The New York Observer reports that a second New York publishing company has been treated for bed bugs in one week.
Scholastic became the second New York publishing house in a week to suffer a bedbug scare this past Friday afternoon, as employees were told to put whatever belongings they needed over the weekend into plastic bags and asked to go home. As was widely reported at the time, a similar scene had taken place at Penguin’s offices in Hudson Square just days earlier.
The inspection happened after an employee reported having bed bugs at home.
A Scholastic spokesperson told the Observer that a bed bug sniffing dog was brought in (and barked, “which meant there was a possibility that bed bugs were in the building”). No actual evidence of bed bugs was found. They had a spray treatment for bed bugs anyway, and will retreat in 14 days.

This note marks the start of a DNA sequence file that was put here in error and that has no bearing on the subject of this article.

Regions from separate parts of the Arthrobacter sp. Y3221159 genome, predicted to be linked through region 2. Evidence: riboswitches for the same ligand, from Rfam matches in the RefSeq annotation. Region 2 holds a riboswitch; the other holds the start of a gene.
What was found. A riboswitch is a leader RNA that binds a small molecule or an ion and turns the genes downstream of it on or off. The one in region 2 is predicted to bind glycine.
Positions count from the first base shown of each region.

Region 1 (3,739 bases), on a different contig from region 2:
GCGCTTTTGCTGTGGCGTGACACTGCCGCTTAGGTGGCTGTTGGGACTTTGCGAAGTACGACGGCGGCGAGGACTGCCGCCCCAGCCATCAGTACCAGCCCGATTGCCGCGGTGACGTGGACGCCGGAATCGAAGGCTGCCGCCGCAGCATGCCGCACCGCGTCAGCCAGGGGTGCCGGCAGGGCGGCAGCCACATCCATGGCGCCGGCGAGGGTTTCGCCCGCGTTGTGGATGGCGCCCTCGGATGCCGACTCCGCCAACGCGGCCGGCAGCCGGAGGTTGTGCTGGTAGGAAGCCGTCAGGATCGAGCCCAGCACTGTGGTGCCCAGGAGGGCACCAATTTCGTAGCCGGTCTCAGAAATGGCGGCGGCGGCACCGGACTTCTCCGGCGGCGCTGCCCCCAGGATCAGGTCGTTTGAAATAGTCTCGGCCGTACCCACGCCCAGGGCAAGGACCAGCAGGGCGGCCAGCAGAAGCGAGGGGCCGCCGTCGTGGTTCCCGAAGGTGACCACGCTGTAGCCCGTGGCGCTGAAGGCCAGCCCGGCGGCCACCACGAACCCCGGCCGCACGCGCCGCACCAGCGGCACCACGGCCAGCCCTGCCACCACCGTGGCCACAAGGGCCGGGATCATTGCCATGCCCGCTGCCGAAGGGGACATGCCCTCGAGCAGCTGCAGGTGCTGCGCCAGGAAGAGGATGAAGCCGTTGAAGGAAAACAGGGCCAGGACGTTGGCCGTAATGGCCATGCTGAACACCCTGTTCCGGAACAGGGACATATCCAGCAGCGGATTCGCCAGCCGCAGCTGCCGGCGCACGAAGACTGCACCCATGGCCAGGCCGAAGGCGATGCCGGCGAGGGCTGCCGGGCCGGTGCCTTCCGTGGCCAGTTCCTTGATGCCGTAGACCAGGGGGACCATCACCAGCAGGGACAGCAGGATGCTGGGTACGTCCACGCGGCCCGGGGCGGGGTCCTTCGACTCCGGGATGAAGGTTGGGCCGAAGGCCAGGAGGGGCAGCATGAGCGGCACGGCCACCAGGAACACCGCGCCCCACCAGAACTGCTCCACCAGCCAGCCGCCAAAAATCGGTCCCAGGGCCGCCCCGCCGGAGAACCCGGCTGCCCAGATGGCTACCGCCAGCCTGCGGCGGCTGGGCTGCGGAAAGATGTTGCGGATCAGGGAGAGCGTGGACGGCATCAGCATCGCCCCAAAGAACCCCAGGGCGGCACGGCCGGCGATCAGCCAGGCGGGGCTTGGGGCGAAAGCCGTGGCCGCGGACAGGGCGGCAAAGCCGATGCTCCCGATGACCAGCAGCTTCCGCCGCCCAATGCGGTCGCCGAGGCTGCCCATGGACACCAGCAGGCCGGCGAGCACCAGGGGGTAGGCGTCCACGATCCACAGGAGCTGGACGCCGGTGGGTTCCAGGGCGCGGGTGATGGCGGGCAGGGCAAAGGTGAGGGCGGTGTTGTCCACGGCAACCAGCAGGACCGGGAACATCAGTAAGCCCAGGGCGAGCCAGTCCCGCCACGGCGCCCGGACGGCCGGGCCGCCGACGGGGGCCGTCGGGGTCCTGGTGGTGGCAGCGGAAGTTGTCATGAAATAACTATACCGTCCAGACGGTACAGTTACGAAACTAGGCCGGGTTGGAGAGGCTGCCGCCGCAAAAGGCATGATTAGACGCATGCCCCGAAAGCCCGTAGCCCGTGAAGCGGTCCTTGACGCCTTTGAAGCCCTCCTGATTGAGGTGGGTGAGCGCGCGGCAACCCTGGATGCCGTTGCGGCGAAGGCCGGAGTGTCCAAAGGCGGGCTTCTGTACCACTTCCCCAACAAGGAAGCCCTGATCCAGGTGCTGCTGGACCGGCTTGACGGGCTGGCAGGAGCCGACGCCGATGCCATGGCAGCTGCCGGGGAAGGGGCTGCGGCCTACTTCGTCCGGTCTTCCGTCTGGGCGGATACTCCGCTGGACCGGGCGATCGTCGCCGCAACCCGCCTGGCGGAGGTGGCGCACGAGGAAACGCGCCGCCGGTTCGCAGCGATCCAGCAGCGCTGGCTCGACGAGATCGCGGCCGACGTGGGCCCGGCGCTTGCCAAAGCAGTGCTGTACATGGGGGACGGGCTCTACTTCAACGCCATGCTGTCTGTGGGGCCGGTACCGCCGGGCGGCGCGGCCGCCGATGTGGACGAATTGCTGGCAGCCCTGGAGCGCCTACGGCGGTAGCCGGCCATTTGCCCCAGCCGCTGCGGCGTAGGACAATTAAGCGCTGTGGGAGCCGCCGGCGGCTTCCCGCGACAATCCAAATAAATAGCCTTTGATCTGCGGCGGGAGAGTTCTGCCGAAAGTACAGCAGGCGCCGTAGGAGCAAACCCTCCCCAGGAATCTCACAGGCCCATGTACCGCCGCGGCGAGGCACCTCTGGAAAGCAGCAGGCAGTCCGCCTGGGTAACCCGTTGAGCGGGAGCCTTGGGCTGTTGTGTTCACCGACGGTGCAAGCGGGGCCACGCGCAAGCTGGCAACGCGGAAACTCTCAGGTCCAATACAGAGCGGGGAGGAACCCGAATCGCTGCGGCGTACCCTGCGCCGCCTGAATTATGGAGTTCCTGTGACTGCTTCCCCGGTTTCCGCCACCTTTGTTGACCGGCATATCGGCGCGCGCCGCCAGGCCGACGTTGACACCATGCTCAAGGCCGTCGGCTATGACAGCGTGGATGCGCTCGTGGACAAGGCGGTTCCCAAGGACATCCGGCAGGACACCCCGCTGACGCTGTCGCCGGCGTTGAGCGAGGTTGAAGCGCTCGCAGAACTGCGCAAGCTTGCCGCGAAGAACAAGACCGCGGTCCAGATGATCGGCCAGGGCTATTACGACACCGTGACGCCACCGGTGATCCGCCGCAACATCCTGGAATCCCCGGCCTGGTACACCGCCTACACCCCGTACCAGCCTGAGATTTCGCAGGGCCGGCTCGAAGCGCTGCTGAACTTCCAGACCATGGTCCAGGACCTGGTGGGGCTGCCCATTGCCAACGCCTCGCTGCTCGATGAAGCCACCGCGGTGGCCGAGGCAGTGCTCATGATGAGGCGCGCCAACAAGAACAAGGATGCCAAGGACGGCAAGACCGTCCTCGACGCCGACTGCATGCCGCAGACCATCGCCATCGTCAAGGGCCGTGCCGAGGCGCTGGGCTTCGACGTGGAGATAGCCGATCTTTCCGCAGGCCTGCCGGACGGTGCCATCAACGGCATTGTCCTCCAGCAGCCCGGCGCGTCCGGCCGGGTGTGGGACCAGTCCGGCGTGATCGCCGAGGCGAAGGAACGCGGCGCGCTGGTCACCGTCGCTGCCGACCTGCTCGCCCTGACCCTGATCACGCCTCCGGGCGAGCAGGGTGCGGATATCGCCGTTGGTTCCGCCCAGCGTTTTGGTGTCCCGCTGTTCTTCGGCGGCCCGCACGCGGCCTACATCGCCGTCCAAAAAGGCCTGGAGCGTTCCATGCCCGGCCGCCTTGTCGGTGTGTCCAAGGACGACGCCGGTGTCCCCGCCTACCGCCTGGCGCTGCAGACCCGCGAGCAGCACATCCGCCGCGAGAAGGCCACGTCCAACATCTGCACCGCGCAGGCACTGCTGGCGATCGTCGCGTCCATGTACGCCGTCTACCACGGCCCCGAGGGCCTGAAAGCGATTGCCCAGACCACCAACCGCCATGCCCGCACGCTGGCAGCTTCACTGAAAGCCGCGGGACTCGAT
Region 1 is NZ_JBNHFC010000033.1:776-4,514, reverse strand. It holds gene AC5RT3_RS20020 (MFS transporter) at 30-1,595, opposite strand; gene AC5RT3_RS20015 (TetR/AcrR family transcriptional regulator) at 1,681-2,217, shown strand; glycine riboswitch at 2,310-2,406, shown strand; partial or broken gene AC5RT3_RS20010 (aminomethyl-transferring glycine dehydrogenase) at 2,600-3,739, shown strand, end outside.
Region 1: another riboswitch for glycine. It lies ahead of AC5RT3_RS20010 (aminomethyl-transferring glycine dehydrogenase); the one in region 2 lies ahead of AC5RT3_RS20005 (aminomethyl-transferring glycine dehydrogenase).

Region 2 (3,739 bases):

What is the purpose of those plastic bags? I am always intrigued by these kinds of instructions. You can put infested items in plastic bags and seal them away. You can put uninfested items in plastic bags and seal them while in an infested environment.
But the purpose of placing your items from a possibly infested workplace into a plastic bag before taking them to a probably uninfested home (presumably only to open the bags up and use the items, since these are “belongings [employees] needed”) is — what, exactly?
Meanwhile, Penguin is playing down their recent bed bug scare. The Observer reports,
Marilyn Ducksworth, the corporate spokeswoman for Penguin, said today that the sweep carried out two weekends ago was “a preventative measure.”
“There was never an infestation,” she said. “Not one bug was found in either building.”
It would be interesting to hear more about what was discovered in each of these cases that led to the evacuation of staffers and pest control being called in.